Date of Award
Doctor of Philosophy (PhD)
Y. C. Lee
This thesis presents the design, fabrication, and characterization of several coldstages intended to investigate the feasibility of a low pressure ratio three stage cascaded Joule-Thomson (JT) based cryogenic cooler. The coldstages investigated use single component refrigerants operating at pressure ratios of less than 0.5:0.1 MPa. Low pressure ratio single component refrigerants offer an order of magnitude higher specific refrigeration capacity but a narrower temperature range of cooling when compared to mixed refrigerants. Cryogenic temperatures can be reached by cascading several self-contained JT refrigeration cycles. A micro-fabricated polyimide based single stage coldstage is built using micro-fabrication techniques developed in previous works. Several processing challenges are identified and recommended solutions and best practices are implemented. Control of the JT restriction is difficult as the polyimide micro-channels expand under high internal pressure. The coldstage is run in a high pressure environment to press the JT restriction into the correct geometry and cools to 280 K. To better control the JT restriction, a glass capillary based coldstage design is identified. The coldstage uses a glass capillary to form the JT restriction. The coldstage cools to 267 K and 283 K when run in a vacuum environment and atmosphere respectively as calculated. The coldstage is integrated with a mini-compressor and intermittently cools to 288 K in atmosphere. The glass capillary design is further developed to make a two stage cascaded coldstage with a Kapton tube-in-tube inter-stage heat exchanger. The coldstage cools to 228 K with a net refrigeration power of 150 mW. A three stage coldstage is demonstrated using the same design. The coldstage cools to 193 K with net refrigeration power of 15 mW. The coldstages presented demonstrate the feasibility of low pressure ratio cascaded JT cryogenic coolers. The efficiencies of the coldstages are low because of large natural heat leak into the systems and inefficiencies of the inter-stage heat exchangers. Future work can improve efficiencies through design optimization of the inter-stage heat exchangers and implementation of more significant thermal insulation. An in-depth review of micro-fabrication techniques based on mechanical design, thermal design, and quality and ease of fabrication is needed for future scalability.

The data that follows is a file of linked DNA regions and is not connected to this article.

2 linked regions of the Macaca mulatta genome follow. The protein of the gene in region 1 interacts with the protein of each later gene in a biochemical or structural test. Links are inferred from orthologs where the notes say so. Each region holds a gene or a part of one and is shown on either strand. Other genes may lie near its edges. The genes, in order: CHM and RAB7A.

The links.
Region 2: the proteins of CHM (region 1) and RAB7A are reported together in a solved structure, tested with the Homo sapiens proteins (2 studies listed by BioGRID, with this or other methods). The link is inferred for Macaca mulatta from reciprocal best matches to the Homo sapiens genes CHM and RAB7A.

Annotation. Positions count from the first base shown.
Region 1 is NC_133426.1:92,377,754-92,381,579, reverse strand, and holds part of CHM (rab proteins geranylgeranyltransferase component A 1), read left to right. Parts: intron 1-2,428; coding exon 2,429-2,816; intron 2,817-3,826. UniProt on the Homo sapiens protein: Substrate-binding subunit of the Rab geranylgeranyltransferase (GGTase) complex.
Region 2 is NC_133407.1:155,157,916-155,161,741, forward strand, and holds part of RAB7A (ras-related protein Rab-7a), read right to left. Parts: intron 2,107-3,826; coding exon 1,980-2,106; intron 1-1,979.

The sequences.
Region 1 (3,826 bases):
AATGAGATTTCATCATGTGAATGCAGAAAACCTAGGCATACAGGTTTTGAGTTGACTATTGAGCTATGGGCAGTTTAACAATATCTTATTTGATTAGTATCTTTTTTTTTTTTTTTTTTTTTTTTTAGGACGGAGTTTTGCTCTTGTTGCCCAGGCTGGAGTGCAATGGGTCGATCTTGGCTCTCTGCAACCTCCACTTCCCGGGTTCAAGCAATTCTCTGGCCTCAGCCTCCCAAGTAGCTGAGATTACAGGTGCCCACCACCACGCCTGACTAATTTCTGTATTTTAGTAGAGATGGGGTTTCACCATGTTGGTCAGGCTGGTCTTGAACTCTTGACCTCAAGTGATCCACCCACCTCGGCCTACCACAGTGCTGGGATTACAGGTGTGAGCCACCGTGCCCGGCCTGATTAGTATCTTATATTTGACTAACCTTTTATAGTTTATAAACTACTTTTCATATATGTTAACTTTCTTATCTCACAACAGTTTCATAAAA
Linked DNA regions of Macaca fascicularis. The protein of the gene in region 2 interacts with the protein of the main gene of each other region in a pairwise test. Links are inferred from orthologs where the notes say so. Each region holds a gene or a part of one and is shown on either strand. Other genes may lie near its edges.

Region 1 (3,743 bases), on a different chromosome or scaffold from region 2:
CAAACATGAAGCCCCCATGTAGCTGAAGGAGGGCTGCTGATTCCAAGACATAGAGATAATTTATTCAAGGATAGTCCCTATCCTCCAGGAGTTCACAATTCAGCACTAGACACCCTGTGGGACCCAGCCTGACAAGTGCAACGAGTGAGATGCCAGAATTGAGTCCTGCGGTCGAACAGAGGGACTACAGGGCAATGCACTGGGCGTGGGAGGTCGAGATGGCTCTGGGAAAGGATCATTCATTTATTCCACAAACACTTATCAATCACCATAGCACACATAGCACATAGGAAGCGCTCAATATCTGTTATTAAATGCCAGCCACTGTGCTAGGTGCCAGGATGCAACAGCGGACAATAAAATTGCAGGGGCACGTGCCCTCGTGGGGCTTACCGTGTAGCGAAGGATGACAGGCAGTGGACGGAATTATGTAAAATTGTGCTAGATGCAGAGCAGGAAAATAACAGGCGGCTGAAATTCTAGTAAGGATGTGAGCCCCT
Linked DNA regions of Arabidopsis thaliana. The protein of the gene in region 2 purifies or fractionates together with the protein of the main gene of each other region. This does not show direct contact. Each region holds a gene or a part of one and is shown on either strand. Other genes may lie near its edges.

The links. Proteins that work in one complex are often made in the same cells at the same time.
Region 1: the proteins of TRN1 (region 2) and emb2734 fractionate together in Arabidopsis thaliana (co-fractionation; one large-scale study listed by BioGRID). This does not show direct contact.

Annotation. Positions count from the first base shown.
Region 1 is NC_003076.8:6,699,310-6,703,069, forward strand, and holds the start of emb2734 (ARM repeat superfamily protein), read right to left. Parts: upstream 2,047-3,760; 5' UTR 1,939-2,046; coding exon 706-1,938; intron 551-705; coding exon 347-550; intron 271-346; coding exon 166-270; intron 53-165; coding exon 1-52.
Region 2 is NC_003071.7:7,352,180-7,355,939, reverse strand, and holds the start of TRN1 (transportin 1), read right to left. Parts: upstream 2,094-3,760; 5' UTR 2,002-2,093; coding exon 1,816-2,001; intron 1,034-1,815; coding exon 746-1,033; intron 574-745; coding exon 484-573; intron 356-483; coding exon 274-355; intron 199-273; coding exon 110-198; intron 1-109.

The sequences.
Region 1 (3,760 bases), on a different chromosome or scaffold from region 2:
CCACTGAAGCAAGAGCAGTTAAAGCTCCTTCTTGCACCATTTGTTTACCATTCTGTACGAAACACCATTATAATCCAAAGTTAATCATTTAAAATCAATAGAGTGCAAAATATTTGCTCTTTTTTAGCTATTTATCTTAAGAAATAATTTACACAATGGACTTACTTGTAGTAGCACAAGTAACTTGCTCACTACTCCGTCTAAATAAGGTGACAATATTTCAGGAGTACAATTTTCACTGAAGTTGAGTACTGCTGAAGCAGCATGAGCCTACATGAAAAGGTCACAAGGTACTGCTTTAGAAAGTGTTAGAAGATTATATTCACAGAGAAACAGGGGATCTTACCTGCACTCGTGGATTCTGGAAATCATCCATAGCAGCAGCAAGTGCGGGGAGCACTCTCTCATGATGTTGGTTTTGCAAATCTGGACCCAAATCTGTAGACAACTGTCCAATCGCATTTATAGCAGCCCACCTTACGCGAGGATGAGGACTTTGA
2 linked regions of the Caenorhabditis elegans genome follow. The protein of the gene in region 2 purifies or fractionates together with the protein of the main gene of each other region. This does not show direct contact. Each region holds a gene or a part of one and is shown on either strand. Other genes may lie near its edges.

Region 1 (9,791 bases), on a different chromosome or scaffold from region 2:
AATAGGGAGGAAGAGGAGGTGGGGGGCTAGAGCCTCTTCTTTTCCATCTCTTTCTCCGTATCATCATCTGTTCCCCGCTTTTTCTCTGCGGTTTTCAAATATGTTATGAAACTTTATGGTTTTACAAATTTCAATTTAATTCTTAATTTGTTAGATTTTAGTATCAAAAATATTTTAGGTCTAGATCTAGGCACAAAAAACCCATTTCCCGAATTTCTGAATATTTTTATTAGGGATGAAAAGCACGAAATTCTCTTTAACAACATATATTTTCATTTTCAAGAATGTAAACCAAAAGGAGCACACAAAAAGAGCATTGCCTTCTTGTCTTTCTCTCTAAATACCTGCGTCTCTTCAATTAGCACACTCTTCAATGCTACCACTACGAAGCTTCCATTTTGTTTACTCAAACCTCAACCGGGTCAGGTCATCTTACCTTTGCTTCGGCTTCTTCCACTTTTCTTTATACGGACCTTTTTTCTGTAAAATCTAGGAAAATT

Coolidge, Collin Jennings, "Low Pressure Ratio Cascaded Joule-Thomson Cryogenic Coolers" (2017). Mechanical Engineering Graduate Theses & Dissertations. 138.